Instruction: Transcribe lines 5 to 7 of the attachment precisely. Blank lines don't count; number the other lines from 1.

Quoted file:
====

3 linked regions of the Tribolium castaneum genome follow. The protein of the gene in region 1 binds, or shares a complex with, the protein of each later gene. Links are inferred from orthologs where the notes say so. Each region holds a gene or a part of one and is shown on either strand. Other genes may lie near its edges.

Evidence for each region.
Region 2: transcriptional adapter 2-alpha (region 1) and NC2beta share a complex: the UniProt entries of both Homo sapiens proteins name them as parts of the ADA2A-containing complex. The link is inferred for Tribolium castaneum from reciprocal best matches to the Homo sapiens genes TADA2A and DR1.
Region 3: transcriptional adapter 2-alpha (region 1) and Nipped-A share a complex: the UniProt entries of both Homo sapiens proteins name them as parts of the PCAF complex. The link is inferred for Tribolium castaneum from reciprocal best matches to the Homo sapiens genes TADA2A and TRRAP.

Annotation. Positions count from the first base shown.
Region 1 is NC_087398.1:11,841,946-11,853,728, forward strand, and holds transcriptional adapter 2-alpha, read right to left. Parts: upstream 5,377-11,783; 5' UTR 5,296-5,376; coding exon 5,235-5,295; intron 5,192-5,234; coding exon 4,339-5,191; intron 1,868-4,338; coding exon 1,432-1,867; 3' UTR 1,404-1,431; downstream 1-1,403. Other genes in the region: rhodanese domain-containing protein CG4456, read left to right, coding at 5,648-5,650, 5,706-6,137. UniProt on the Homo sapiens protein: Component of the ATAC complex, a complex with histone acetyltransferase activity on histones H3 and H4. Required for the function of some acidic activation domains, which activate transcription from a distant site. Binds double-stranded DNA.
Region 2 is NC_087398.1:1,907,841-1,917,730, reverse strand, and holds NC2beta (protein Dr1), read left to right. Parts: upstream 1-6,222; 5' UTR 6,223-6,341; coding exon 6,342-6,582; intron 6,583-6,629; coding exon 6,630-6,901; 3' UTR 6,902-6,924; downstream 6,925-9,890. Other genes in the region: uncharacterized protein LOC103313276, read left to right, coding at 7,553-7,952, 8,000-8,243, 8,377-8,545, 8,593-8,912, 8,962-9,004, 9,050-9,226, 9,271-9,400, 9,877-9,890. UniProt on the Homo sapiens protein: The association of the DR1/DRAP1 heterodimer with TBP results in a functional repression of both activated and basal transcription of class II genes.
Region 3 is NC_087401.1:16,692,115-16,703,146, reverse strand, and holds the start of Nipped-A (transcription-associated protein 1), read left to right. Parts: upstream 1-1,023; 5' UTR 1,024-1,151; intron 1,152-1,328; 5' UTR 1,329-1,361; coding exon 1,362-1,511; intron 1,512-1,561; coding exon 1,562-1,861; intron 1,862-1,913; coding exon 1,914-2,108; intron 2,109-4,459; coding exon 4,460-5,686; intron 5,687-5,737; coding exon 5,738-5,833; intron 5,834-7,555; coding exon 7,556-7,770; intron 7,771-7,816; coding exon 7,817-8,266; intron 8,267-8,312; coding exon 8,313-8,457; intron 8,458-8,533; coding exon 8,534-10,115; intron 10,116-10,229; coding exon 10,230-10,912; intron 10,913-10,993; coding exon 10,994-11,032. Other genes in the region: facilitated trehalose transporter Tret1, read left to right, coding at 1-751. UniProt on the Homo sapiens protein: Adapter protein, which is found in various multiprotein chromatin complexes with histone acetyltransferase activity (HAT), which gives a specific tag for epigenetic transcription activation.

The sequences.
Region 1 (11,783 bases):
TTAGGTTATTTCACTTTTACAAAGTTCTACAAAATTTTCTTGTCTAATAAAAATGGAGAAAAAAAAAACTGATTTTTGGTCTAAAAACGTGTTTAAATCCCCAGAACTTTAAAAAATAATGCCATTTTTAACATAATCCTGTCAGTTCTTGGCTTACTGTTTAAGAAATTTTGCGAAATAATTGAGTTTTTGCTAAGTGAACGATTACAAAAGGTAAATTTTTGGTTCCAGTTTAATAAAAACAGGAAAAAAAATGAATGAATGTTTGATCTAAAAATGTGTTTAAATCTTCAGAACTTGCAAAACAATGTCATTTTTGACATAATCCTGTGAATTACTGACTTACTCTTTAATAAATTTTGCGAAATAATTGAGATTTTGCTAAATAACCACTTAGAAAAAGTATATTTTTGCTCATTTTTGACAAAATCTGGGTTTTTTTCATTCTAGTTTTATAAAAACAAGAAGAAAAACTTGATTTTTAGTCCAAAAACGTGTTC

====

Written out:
Annotation. Positions count from the first base shown.
Region 1 is NC_087398.1:11,841,946-11,853,728, forward strand, and holds transcriptional adapter 2-alpha, read right to left. Parts: upstream 5,377-11,783; 5' UTR 5,296-5,376; coding exon 5,235-5,295; intron 5,192-5,234; coding exon 4,339-5,191; intron 1,868-4,338; coding exon 1,432-1,867; 3' UTR 1,404-1,431; downstream 1-1,403. Other genes in the region: rhodanese domain-containing protein CG4456, read left to right, coding at 5,648-5,650, 5,706-6,137. UniProt on the Homo sapiens protein: Component of the ATAC complex, a complex with histone acetyltransferase activity on histones H3 and H4. Required for the function of some acidic activation domains, which activate transcription from a distant site. Binds double-stranded DNA.
Region 2 is NC_087398.1:1,907,841-1,917,730, reverse strand, and holds NC2beta (protein Dr1), read left to right. Parts: upstream 1-6,222; 5' UTR 6,223-6,341; coding exon 6,342-6,582; intron 6,583-6,629; coding exon 6,630-6,901; 3' UTR 6,902-6,924; downstream 6,925-9,890. Other genes in the region: uncharacterized protein LOC103313276, read left to right, coding at 7,553-7,952, 8,000-8,243, 8,377-8,545, 8,593-8,912, 8,962-9,004, 9,050-9,226, 9,271-9,400, 9,877-9,890. UniProt on the Homo sapiens protein: The association of the DR1/DRAP1 heterodimer with TBP results in a functional repression of both activated and basal transcription of class II genes.